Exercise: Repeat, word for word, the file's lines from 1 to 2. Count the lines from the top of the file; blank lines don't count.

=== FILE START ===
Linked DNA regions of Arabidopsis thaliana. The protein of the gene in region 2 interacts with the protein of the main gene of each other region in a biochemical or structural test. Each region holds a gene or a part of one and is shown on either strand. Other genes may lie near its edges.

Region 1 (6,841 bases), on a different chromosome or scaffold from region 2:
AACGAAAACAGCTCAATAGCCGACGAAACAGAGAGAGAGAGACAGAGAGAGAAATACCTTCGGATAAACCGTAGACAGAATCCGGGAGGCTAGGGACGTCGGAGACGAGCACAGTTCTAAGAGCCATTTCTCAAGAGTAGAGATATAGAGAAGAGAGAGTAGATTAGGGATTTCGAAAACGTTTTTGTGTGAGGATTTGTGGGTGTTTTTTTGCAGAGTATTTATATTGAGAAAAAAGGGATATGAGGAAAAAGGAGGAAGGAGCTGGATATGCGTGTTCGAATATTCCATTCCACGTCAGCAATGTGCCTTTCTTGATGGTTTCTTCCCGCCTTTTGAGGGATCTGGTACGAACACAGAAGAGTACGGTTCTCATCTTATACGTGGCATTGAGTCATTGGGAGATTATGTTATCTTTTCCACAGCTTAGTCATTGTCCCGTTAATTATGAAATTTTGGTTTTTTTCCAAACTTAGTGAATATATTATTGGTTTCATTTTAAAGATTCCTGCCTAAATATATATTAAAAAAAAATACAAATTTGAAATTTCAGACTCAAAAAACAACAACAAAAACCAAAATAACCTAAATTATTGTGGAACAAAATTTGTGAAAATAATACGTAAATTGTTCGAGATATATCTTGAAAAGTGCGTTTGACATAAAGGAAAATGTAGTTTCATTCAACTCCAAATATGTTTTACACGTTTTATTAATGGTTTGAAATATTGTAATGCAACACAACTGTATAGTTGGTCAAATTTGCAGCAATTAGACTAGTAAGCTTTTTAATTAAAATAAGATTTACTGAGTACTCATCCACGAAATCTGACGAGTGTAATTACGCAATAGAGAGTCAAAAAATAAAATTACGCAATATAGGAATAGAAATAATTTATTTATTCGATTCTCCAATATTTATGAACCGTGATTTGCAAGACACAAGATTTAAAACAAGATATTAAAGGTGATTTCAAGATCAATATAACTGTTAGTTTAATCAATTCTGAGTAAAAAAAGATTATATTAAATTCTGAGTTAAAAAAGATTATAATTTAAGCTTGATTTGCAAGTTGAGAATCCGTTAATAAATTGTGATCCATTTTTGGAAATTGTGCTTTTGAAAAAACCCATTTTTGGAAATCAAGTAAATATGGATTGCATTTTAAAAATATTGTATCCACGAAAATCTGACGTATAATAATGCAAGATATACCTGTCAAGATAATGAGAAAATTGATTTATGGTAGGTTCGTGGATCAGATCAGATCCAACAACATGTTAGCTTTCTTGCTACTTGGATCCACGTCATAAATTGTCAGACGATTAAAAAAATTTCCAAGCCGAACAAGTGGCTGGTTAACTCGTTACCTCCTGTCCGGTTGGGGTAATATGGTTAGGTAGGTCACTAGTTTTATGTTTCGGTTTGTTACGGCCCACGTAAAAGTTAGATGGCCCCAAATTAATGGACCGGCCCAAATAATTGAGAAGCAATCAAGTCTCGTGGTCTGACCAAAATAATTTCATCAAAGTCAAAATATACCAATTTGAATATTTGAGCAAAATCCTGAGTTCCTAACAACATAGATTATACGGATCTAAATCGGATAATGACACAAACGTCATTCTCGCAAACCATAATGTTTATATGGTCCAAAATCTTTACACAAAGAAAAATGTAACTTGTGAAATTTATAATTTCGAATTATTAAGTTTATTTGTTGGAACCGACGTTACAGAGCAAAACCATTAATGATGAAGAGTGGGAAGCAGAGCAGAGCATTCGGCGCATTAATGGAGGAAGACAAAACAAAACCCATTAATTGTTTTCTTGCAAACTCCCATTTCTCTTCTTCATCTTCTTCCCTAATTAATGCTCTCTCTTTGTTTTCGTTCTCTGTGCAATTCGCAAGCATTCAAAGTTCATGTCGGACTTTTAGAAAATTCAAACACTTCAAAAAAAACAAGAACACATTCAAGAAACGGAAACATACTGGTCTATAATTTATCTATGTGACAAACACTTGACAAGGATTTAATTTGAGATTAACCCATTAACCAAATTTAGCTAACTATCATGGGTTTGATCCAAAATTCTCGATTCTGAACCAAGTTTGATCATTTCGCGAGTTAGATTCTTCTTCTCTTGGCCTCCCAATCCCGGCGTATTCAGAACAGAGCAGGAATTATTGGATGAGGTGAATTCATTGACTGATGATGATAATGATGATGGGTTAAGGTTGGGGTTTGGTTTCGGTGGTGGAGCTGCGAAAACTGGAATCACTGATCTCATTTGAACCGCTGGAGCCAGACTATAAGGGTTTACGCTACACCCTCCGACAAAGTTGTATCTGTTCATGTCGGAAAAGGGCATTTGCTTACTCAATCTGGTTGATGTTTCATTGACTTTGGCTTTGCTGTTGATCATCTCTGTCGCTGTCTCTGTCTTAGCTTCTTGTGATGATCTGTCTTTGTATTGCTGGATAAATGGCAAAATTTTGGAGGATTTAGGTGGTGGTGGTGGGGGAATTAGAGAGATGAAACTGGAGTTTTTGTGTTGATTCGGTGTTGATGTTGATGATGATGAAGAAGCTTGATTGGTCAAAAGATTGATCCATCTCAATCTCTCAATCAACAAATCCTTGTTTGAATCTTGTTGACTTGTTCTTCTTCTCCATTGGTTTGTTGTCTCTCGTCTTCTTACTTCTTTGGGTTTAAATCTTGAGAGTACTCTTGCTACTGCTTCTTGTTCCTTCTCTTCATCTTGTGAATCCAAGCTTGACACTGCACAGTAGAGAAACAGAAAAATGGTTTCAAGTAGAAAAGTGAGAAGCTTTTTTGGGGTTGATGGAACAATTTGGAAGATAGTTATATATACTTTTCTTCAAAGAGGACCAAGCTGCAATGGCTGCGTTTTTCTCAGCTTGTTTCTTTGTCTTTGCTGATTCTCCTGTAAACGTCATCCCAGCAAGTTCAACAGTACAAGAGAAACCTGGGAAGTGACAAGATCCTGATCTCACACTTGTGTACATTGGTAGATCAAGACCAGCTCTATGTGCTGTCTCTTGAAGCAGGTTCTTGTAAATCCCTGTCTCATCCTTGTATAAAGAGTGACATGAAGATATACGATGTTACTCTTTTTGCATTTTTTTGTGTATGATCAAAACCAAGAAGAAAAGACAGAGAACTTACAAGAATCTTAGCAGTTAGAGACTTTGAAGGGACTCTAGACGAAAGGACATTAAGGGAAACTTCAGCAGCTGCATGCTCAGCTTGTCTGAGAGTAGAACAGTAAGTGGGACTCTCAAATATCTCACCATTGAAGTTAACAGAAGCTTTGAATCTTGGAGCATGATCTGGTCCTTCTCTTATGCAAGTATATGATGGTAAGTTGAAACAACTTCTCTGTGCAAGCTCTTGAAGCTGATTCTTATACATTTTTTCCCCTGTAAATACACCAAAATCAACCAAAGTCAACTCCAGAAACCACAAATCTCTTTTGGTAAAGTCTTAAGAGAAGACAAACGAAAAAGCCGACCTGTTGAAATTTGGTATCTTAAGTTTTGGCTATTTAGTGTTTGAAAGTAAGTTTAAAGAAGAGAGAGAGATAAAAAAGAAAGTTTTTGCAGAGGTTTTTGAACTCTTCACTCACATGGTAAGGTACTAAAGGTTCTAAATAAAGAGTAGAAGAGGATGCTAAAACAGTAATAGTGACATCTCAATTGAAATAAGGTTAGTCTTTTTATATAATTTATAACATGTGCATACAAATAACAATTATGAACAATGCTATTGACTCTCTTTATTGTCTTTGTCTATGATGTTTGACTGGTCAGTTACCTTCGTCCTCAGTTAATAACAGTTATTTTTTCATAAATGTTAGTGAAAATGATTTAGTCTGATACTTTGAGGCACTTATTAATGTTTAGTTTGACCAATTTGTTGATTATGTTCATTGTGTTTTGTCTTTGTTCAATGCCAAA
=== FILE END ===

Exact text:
Linked DNA regions of Arabidopsis thaliana. The protein of the gene in region 2 interacts with the protein of the main gene of each other region in a biochemical or structural test. Each region holds a gene or a part of one and is shown on either strand. Other genes may lie near its edges.

Region 1 (6,841 bases), on a different chromosome or scaffold from region 2: